In operation fresh water is injected into the mining cavity 21 through pipe 15 and is discharged and flows along the top 18 of the cavity 21 in the direction of Arrow C, i.e. upwardly in the updip direction, into contact with and outwardly and downwardly along the active mining face 22 as indicated by Arrow D and as shown in FIG. 2. In practice, the solution mining system can operate with water injection down the tubing 16 and brine extraction up the annulus. As shown, the dissolution area or mining face 22 may form a widening arc updip from the drill hole 14. The loaded brine flows downdip along the top 23 of the underlying salt layer 13 in the direction of arrows, into sump 20 and then exits through discharge pipe 16 for further extractive processing by conventional methods such as solar evaporation, standard evaporative crystallizers, etc.

FIG. 3 shows the layout as the solution mining process is expanded. This shows injection wells 24 and 25. By moving the injection of fresh water closer to the mining face, the mixing action of the water with the brine is reduced, thereby delivering almost pure water to the dissolution area. This increases the rate of solution, spreads the dissolution area laterally, and increases the ore-water contact area by forming a scalloped-shaped interface 27. When the cavity expanse becomes too large for roof stability, the pressure in the cavity can be increased to provide adequate support.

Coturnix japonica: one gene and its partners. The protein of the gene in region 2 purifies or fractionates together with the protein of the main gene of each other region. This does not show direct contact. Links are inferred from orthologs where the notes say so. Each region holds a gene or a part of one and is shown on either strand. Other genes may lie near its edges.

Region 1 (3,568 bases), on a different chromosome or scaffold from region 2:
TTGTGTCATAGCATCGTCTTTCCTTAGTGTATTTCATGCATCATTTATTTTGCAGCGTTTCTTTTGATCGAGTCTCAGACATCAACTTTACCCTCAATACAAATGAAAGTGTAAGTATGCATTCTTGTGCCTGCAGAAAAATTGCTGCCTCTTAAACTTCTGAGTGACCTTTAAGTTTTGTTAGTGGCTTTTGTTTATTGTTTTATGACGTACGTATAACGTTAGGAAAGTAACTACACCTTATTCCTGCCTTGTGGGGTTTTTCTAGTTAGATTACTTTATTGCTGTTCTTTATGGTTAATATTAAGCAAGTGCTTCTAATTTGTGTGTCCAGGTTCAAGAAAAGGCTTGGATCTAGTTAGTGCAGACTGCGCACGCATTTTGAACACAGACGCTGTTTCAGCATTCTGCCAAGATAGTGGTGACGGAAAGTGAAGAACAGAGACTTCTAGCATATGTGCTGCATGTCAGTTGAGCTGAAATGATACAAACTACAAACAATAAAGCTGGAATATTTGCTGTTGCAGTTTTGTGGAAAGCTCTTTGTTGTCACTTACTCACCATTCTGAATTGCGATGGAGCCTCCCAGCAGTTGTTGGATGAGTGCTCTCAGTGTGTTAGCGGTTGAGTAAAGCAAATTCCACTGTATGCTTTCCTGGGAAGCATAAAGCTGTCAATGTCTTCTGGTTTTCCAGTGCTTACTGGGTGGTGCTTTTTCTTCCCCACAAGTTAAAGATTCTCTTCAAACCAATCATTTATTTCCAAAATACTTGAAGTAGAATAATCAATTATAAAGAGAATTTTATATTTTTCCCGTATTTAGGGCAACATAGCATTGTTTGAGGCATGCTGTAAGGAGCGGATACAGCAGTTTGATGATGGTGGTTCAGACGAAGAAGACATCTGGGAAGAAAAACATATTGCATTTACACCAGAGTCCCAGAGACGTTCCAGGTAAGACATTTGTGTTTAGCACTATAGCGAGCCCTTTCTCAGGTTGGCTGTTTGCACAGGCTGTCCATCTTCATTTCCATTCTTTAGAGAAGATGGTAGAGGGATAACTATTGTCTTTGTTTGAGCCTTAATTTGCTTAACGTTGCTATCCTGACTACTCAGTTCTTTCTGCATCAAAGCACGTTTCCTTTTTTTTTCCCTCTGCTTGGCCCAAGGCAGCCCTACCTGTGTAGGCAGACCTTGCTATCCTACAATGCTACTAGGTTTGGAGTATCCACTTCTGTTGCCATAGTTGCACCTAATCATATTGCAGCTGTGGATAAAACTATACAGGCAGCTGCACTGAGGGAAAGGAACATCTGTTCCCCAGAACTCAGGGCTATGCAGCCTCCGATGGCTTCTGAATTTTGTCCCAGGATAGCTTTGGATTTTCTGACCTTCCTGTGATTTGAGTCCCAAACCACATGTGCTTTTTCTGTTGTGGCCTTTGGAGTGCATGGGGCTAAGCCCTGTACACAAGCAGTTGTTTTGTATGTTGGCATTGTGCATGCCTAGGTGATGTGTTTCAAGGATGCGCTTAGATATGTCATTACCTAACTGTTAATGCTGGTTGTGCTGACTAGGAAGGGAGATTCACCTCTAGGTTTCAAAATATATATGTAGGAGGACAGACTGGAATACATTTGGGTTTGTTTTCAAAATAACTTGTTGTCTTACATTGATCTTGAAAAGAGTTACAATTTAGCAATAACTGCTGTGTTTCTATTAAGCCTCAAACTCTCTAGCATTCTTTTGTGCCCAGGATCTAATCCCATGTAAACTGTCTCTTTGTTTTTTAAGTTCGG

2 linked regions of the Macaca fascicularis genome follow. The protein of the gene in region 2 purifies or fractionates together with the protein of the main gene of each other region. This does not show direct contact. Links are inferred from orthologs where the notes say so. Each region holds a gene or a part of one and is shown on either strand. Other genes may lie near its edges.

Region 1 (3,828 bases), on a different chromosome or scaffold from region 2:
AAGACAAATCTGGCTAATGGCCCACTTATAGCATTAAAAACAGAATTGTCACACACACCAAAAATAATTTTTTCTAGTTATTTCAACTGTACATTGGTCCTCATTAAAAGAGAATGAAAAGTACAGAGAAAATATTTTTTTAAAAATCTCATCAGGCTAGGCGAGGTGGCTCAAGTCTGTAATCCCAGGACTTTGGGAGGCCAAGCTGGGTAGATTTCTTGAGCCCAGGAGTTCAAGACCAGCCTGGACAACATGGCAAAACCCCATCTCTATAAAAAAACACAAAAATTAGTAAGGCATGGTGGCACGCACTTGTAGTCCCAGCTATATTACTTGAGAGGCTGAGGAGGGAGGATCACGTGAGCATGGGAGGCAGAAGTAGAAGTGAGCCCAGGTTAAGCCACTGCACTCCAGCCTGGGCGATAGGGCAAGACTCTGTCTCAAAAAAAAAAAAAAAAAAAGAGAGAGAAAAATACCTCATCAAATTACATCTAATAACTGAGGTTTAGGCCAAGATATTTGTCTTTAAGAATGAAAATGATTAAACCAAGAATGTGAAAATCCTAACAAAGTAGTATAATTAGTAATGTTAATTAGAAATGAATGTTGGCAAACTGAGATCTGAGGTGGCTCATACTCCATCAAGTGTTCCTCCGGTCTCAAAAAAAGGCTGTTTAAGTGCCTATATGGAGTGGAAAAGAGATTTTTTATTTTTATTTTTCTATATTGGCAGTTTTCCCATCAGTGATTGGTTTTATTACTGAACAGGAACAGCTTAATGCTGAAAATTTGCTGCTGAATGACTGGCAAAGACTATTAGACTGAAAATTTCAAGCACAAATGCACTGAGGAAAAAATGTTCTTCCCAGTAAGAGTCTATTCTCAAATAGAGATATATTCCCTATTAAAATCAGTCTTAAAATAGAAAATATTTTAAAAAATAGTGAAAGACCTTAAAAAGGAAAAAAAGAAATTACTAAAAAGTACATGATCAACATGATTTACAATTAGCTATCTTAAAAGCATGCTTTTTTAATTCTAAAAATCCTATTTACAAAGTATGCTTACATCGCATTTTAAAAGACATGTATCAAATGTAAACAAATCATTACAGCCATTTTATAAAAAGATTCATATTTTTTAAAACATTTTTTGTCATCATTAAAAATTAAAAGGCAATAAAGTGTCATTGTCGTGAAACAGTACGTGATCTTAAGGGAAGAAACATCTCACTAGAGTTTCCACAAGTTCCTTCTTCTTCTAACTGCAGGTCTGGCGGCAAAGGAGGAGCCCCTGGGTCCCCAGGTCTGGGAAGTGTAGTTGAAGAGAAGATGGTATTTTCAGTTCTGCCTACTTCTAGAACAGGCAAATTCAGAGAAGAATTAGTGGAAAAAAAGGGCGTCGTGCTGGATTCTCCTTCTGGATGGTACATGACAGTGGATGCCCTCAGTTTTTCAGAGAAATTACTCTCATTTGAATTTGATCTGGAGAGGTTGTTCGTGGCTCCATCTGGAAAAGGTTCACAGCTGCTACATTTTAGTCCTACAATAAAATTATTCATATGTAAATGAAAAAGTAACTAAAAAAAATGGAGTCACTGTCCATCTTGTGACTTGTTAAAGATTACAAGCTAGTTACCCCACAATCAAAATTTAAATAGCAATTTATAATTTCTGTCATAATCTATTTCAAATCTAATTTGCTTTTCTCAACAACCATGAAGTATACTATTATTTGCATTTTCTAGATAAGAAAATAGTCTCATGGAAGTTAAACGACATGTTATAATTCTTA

Although not shown in drawings, any number of initial wells can be developed along the base or side of an inclined structure. The number depends on the mining plan and economic factors.

Extraction under normal operating conditions will be from wells with sumps that are in the lowest part of the solution mining complex, as the brines with the highest densities will migrate to these areas.

The thickness and composition of the stratum extracted controls or determines the injection and extraction rate of the solute. If the rate is too rapid, too much salt from the floor 23 will be dissolved. If the rate is too slow, a thin stratum just under the insoluble layer 12 will be dissolved, and important mineral values will be left on the floor.

Normally the method of the invention will operate at ambient or formation temperature, although heat may be added if desired.

The KCl content of sylvinite mineral zones mined will usually be above about 15% KCl, although there is no upper or lower limit of enrichment that may be mined with the present process.

While one embodiment of the present invention has been shown and described herein, it is to be understood that certain changes and/or additions may be made thereto by those skilled in the art without departing from the scope and spirit of the invention.

Patent Citations
Cited PatentFiling datePublication dateApplicantTitle
US2682396 *Sep 17, 1948Jun 29, 1954Potash CompanyMethod for mining soluble ores
US2822158 *Mar 5, 1949Feb 4, 1958Brinton Willard CMethod of fluid mining
US3341252 *Apr 7, 1965Sep 12, 1967Kalium Chemicals LtdSolution mining of sloping strata
US4239287 *Feb 1, 1979Dec 16, 1980Ppg Industries Canada, Ltd.Solution mining potassium chloride from heated subterranean cavities